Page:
By HAL S. SCOTT
Originally published by Politico on August 5, 2013
Last week, writing in POLITICO, former members of Congress Chris Dodd and Barney Frank touted the fact that the legislation that bears their names now forbids using public funding to keep failing banks in business. “The U.S. federal government now has the power to terminate the lives of large, heavily indebted financial institutions,” they boasted. Ironically, however, Dodd-Frank has made it more likely that the taxpayers will need to rescue firms, because their statute has left us less able to fight contagion.
How so? Dodd-Frank stripped away much emergency Federal Reserve lending, requiring that it be approved by the Treasury. Using this authority, however, will be difficult, as it is now conflated with the politically toxic idea of a “bailout.” Dodd-Frank also stripped away the possibility, short of a joint resolution of Congress, of increased public insurance (as the FDIC provided for transaction accounts during the financial crisis) and guarantees (as Treasury provided for money-market funds and the FDIC did for senior debt).
As a result of all these “reforms,” in the event of a future crisis, liquidity will dry up in a flash. Once contagion spreads, firms that have become insolvent only due to panic will have to be rescued with public money to avoid an economic meltdown.
With strong weapons to fight contagion, we can let a few incompetent firms fail with assurance that their failure will not cause a run on other solvent firms. This basic truth underlies the time-tested use of lender-of-last-resort authority.
Dodd and Frank recognize that the failure of a future Lehman Brothers could cause “massive problems in the economy” and suggest that orderly liquidation is the way to address them. But the FDIC’s orderly liquidation authority does little to stem contagion. First, even if the FDIC commits to protecting short-term creditors of an institution that falls under the OLA, it may be too late to avoid contagion. Short-term creditors will face uncertainty about their fate until OLA is triggered by a far from certain joint recommendation of the FDIC and the Fed that is then approved by the Treasury secretary after consulting with the president. And one thing we know for sure about short-term creditors when facing uncertainty — they will run.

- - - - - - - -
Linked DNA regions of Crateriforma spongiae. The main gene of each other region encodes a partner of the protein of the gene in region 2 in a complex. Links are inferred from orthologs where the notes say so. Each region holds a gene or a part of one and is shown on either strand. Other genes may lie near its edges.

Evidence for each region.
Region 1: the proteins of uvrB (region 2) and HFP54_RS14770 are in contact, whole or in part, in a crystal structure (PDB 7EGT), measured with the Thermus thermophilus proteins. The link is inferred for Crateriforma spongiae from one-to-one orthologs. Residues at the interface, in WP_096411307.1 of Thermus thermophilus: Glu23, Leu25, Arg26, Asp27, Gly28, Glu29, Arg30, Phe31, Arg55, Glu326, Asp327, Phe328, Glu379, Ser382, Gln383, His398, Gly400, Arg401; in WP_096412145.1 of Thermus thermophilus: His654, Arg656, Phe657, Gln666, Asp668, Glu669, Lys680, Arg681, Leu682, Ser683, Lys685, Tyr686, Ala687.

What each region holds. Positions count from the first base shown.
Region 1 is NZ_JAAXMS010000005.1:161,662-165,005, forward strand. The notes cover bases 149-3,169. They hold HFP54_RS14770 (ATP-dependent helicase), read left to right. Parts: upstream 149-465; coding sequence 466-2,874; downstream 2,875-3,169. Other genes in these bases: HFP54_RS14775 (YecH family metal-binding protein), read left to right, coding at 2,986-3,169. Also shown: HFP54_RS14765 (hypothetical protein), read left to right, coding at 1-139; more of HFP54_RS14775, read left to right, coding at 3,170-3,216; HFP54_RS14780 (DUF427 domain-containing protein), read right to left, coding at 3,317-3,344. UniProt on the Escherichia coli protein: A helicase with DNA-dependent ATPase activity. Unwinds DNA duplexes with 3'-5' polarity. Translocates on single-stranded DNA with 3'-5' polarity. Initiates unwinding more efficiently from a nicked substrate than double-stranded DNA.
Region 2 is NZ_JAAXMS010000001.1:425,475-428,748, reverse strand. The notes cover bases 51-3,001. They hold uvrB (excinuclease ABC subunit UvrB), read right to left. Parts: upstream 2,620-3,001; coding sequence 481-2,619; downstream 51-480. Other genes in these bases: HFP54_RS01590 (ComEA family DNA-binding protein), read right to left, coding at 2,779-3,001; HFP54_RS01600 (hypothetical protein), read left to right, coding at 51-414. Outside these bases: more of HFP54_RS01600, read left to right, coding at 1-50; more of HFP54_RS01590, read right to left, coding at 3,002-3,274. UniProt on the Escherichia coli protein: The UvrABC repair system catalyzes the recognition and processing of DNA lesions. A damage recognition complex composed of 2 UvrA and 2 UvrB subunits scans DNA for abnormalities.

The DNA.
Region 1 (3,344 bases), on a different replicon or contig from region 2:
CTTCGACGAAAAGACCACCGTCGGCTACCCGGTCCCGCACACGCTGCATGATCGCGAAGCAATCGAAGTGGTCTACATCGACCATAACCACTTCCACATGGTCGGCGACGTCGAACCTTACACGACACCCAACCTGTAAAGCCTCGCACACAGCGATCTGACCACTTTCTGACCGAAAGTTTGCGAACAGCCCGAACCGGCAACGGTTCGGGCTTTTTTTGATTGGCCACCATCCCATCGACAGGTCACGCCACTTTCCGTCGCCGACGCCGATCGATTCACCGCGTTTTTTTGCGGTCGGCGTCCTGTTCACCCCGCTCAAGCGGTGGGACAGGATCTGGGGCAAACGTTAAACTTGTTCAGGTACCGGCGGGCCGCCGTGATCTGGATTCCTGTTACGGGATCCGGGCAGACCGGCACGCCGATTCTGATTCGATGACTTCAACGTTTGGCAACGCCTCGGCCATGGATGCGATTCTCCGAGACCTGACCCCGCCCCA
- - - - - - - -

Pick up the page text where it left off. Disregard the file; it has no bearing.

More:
Second, and more fundamentally, the OLA deals with the wind-up of a firm once it has failed. If a financial institution is taken over by the OLA, it is already too late — again, the sparks of a contagious run are already lit. Lehman’s bankruptcy set off a contagious run. It was similar to what happened in 1933, as nonbank firms’ short-term creditors were not insured.
In response to critics who say the Dodd-Frank Act has left the “too big to fail” problem unresolved, Dodd and Frank suggest that Congress would never reverse its anti-bailout course to save a “large, indebted and very unpopular bank.” They seem to be contending that if faced with a choice to avoid contagion and the destruction of the economy, Congress would not rescue a future Lehman. This is a very scary prediction.
They also make the point that if several institutions were to fail simultaneously, a bailout might be required. This is true, particularly without the tools to fight contagion. Dodd and Frank dismiss this argument by saying it didn’t happen in 2008. But what’s to say it won’t happen now? And if it did, one would hope that TARP, the controversial bailout program, would be quickly reactivated. In extremis, taxpayer-funded bailouts are preferable to another Depression (and remember: Taxpayers actually made money from TARP bank bailouts).
Dodd and Frank acknowledge that firms may still get into trouble. Of course they will, as they always have — by making bad loans. What they fail to acknowledge is that our markets need to have confidence that when a bank fails, its failure will not spark widespread contagion.
Institutional death panels will not instill this confidence. Rather, the confidence will come only with restoring and strengthening of the Fed’s lender-of-last-resort authority and the power of the FDIC and Treasury to give guarantees, if there is no alternative. The beauty of deploying contagion weapons in advance is that they then almost never need to be used. By destroying them, Dodd and Frank have made bailouts more likely.
Hal Scott is director of the Committee on Capital Markets Regulation and Nomura professor at Harvard Law School.